Saturday, July 03, 2010

Adams bomb


Phillip Adams, ABC


Revered and beloved, (by anyone half-way decent), Australian journalist and broadcaster Phillip Adams announced in his newspaper column today that he won't be renewing his Australian Labor Party membership this year, after fifty years of loyal support.

I knew this was going to happen. In fact, I knew the exact wording by which the blow would be delivered. No, I'm not a spookily word-perfect clairvoyant. Phillip Adams himself sent me a sneak preview over a week ago, on 25th June. It's not that we're best buds or anything. I listen to his radio show every day - in fact it is one of my great pleasures. Occasionally he asks listeners to proffer an opinion on matters arising from important events. I did so by sending him a link to my blog post on the demise of the Prime Minister Kevin Rudd, published earlier that day.

As events go in Australia, it doesn't get much more earth-shattering and I'm sure he received hundreds of emails after he first aired his personal views on the routing of Rudd on his radio show, Late Night Live, which goes out at 10pm. I was listening to the next-day replay at 4pm on 25th June and sent off my email a few hours later, at 8.39pm. I received mail back from Phillip at 11.38pm and then the 'sneak preview' a minute later.

I expected to see the contents the following day in Phillip's column in The Weekend Australian. That didn't happen. Instead, it appeared today, over a week later. I'd like to dwell on this a moment because I think it says a lot about the type of open and trusting person Phillip Adams obviously is. As I said, we are in no way best buds. I've never met him and have only emailed him a couple of times before. He doesn't even know my real identity. I am Ms Pants to him, as I am to you reader of indeterminate character of whom I am deeply suspicious - but that's just me.

The first thing I want to say is that the wording of Phillip's piece in The Weekend Australian today differed not one comma from the email he sent to me. He had obviously written it immediately and spontaneously - not an especially astounding feat for a seasoned journalist of his calibre you might surmise. But a lot of unpleasant information about Kevin Rudd emerged during the intervening week. A gaggle of newly unmuzzled underlings have staggered from under the paperwork mountain to debrief about the horror of working for this apparently mild-mannered megalomaniac. Yet, Phillip Adams stuck with his gut assessment of his man, his friend. I'll return to that loyalty later, because I do believe it's something we should never entirely lose.

However, I think Phillip is wrong. We had an email exchange over the contents of the 'sneak preview'. I took issue with this statement,

'The right to dismiss a PM belongs to the electorate at an election, not to a drunken Governor General or factional bullies drunk with power.'

And this is how I responded,

I can't agree with the analogy of 'the dismissal'. GG [Governor General] does not have the authority to remove a PM, which is what Kerr effectively did, albeit through a mechanism within his jurisdiction. Caucus does have that authority and indeed duty to remove a leader whose fitness to lead is in doubt...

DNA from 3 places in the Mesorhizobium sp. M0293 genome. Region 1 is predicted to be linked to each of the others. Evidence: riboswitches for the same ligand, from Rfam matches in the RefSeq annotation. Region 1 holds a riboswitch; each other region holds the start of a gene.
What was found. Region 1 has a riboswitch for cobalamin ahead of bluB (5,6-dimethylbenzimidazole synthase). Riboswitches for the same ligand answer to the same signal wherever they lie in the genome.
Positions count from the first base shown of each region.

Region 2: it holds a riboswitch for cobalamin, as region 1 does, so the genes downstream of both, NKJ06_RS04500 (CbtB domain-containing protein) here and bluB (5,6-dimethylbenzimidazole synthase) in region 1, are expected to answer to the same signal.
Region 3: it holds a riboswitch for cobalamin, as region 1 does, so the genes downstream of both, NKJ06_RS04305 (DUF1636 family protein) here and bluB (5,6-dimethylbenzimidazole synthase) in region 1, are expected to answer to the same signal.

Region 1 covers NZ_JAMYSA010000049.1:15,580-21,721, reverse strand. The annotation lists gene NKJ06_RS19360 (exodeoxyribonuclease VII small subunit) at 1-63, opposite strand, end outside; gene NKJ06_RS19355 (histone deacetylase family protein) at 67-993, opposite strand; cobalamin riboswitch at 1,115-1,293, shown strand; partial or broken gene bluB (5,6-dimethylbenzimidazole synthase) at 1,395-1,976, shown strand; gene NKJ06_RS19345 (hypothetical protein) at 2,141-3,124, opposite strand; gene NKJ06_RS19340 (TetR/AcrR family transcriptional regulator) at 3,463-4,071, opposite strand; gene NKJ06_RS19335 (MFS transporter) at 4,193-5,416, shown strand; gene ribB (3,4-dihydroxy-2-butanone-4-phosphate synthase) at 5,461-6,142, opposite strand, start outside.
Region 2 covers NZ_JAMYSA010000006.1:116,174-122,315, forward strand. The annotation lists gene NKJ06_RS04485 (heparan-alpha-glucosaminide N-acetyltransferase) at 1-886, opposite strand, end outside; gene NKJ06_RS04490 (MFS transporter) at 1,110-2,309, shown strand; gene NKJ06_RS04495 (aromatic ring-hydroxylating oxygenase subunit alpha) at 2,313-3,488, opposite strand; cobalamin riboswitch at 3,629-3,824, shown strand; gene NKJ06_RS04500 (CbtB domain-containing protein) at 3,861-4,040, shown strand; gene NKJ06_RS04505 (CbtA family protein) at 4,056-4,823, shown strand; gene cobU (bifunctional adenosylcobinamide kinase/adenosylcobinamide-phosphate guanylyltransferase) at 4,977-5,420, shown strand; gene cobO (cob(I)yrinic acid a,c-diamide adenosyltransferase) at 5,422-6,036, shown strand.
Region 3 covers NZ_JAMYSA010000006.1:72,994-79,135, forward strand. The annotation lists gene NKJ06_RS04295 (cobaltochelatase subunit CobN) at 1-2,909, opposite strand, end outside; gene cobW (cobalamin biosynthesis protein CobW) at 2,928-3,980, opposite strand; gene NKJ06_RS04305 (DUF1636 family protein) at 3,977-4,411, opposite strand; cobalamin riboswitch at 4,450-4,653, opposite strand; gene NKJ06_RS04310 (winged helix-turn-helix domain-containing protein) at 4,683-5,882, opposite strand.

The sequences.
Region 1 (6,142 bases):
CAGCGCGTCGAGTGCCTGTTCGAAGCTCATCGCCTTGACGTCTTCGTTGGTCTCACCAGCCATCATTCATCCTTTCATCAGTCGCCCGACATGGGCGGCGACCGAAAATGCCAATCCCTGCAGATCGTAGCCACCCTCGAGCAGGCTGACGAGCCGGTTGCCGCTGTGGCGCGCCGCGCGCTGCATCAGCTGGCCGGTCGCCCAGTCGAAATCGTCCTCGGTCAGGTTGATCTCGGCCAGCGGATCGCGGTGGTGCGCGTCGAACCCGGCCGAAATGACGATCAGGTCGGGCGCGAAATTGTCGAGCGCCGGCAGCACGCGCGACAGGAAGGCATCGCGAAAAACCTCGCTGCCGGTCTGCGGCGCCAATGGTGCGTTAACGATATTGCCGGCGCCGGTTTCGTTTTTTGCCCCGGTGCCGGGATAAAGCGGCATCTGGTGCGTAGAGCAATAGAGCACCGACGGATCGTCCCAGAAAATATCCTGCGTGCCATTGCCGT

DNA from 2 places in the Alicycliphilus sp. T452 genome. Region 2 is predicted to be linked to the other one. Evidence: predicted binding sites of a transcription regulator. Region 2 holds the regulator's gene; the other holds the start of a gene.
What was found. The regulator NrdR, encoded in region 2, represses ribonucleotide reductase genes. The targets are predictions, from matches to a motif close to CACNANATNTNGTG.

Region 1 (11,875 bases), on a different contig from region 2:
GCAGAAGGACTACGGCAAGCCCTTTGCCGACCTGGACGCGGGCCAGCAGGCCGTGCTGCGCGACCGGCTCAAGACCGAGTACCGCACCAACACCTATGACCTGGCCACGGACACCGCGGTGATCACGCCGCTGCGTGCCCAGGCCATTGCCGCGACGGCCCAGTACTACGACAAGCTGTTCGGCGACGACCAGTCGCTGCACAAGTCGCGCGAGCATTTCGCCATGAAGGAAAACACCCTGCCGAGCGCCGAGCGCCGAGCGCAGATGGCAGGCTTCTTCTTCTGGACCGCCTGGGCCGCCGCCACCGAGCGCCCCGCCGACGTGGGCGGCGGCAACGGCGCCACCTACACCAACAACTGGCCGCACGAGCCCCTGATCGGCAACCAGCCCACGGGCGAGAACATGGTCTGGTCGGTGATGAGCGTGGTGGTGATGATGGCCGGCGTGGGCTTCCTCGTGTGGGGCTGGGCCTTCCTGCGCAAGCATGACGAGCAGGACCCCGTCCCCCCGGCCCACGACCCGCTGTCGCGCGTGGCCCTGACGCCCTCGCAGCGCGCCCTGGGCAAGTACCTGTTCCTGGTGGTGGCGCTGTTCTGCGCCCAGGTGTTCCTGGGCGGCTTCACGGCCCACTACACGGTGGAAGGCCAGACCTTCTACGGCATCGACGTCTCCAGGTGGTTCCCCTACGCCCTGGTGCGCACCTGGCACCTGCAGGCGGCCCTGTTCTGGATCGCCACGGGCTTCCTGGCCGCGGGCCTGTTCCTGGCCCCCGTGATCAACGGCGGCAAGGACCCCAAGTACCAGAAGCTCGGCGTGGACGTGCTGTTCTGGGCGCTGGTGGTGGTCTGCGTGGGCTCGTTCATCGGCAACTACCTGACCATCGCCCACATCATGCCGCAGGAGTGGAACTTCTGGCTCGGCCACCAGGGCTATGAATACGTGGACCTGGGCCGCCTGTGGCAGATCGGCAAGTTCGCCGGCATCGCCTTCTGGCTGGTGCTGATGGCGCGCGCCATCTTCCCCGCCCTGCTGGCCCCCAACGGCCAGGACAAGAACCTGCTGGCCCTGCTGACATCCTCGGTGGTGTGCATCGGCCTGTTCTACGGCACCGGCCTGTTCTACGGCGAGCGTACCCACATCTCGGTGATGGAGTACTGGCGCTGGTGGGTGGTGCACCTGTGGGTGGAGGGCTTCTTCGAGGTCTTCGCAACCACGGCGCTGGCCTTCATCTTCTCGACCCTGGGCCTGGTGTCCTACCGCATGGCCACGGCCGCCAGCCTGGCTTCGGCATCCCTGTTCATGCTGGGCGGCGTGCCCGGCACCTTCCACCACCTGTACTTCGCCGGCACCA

... In either case (dismissal or Rudd roll) the electorate was not deprived of its rights. In 75 there was still an election and there was still the opportunity to vote for Gough. It could be argued that Kerr's action significantly influenced the result, but not that he prevented the electorate from exercising its right. Same deal here. There will be an election. Kevin Rudd was PM by virtue of his status as leader of the Labor Party, not the other way around.


I found myself in the unnatural situation of having to resort to nerdy old rules and regulations to make my point. Now I don't feel so bad about it. I have worked in the public sector. I have been in good, earnest teams nearly destroyed by Captain Queegs. I have cowered on policy planes piloted by barnstorming adventurers who could have dispatched me to mortgage hell simply by raising an eyebrow in my direction. I know how all of the people who are now spilling their guts feel.


I'm in awe of Phillip's graciousness in sending me a preview of a statement that might have, and indeed did, make big news in Australia. It has been one of the five picture-box stories on The Australian's website all day. His trust in me was well placed. I forwarded his email to only one person, someone I knew would respect the unrequested embargo. Phillip never asked me not to pass this on and I never asked the one person to whom I did forward it not to splash it all over the internet. I just knew that trusted person wouldn't, just as I didn't.

Maybe Phillip Adams knows more about human nature than I give him credit for. I certainly hope that's true. But he isn't right about how things are at this very moment in time. A capable woman, whom he dismisses as 'Barbie Doll or Boadicea (sic)', seems to have been keeping our government's administrative apparatus from collapsing over the last 'two-and-a-bit' years. We now understand that public servants waited until Kevin Rudd left the country so that they could get routine government business signed off by Julia Gillard, who seemed to understand the rudiments of basic governance, unlike her boss.

One thing I would like to say to you Phillip - in defiance of the Baz Luhrmann worldview, I do try to see things as they are, rather than puzzle my way through a maze of opinion-formers' ought-to-be scenarios. I admire you for putting your faith in people Phillip. I was honoured to be given the opportunity to live up to that faith.

There will be an election soon and, as much as I would love to vote for Julia Gillard, I will not get the chance. The Labor candidate in my Akubra-belt electorate has as much chance of winning as I have of baking a decent scone.